Stack the ‘big six’

We’ve already discussed HWSC, crop competition and crop topping, but there are three other tools that can be employed to maintain a low weed seed bank over the longer term. Known as the ‘big six’, stacking these tools together over a minimum six year period has the greatest impact on weed seed populations. The ‘big six’ include:
  1. Stopping seed set. Use crop topping or hay cutting to eliminate seed set. Take no prisoners.
  2. HWSC. Huge range of options based on the capture of weeds seeds at harvest then bale, burn, destruct or rot. Header set up is critical to ensure weed seeds can be separated from the straw and stay in the chaff fraction. Windrowing prior to harvest is useful for success with HWSC, as weed seeds are captured in a row prior to shedding. Options ranked in order of cost from lowest to highest: NWB, chaff lining, chaff tramlining (chaff decks), chaff carts, bale direct, iHSD. There are more innovations emerging as growers look at all sorts of options to destroy weed seeds including microwaves, LPG gas burners and grazing chaff dumps with sheep.
  3. Double knock. Protect glyphosate, our most important herbicide, by double knocking with paraquat within three days following glyphosate. Aim to double knock every year during seeding and on summer fallows. Optical spot spray technology using the WEEDit or WeedSeeker® units allow effective double knocks using a wide range of alternative herbicides at high rates which are only applied to a small percentage of the paddock. Firebreaks are also an area where glyphosate is over used and double knocking with paraquat, cultivation or hay cutting will protect its longevity.
  4. Mix and rotate herbicides and crops. By mixing herbicides at full rates we can buy ourselves extra shots. Diverse crop rotations allow the use of diverse chemistry, for example, double or triple break rotations with pulse/canola/wheat/barley or hay/pulse/canola/wheat/wheat.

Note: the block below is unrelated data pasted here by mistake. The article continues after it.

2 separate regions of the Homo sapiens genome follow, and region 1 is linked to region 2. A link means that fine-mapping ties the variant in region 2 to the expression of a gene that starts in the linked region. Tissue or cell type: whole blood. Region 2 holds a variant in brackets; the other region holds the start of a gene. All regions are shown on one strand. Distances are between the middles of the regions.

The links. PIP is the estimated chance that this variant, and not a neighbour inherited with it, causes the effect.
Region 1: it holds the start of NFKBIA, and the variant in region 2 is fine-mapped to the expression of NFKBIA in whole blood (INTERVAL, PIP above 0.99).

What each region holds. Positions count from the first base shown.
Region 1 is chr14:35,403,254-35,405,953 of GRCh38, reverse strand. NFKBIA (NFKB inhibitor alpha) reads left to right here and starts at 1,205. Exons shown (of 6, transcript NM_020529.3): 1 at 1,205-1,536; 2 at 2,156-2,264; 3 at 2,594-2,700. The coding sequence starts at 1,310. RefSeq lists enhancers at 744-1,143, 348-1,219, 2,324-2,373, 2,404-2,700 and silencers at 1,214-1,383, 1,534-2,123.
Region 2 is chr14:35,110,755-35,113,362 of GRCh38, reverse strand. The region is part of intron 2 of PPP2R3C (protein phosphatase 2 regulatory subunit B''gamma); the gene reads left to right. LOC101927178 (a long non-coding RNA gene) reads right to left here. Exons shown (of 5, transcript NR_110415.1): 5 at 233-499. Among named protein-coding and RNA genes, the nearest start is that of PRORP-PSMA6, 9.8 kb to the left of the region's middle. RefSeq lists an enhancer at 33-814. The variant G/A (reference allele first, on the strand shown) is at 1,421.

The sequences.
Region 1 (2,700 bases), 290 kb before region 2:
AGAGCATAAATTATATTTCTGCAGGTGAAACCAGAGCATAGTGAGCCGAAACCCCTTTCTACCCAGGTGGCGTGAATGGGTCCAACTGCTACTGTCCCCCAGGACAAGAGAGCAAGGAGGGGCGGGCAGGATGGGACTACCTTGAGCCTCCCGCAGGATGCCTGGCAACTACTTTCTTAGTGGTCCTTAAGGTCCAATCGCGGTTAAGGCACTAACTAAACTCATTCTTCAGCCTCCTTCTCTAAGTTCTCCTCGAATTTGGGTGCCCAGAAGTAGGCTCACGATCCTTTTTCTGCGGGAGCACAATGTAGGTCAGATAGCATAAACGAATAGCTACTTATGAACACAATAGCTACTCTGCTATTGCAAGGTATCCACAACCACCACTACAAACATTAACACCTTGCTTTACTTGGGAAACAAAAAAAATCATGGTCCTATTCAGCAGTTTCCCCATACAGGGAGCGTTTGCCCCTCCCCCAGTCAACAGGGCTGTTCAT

5. Crop competition. Adopt smart agronomy to ensure the crop has the upper hand on weeds at all times from emergence through to maturity.
  6. Pasture phase. Mixed farming is very profitable and the pasture phase has long proven its value with alternative weed management tools such as hay or silage, spray topping or even heavy grazing at key times. Cropping paddocks with high grass weed burdens can be rotated to a lucerne/clover mix to utilise ryegrass for grazing and provide nitrogen before being cleaned up for a return to crop. 


Weed seed blowouts from the wet year in 2016 were common but it’s the ideal opportunity to get aggressive and adopt the alternative weed control options that you’ve been hearing about lately. Start with the double knock, then get competitive, upsize with the canola combo (or pulse combo), and ‘slam it home’ with HWSC. And do it all again next year. The rewards achieved will be worth getting out of your comfort zone.

Useful resources and references

CSIRO PUBLISHING Crop & Pasture Science, 2014, 65, 1300–1310

GRDC - Using crop competition for weed control in barley and wheat

Australasian Weeds Conference: Field evaluation of Australian wheat genotypes for competitive traits and weed suppression

Lemerle D, et al (2004) Reliability of higher seeding rates of wheat for increased competitiveness with weeds in low rainfall environments. Journal of Agricultural Science 142.

GRDC - Non-herbicide tactics to help suppress weed growth

AHRI - Sow west young man 

AHRI - Narrow row spacing - more crop, fewer weeds

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Funding for AHRI is provided through GRDC. The research undertaken as part of this project is made possible by the significant contributions of growers through both trial cooperation and the support of the GRDC, the author would like to thank them for their continued support.

Contact details 

Greg and Kirrily Condon
PO Box 73 Junee NSW 2663
0428 477 348 (Greg) 

Michael Walsh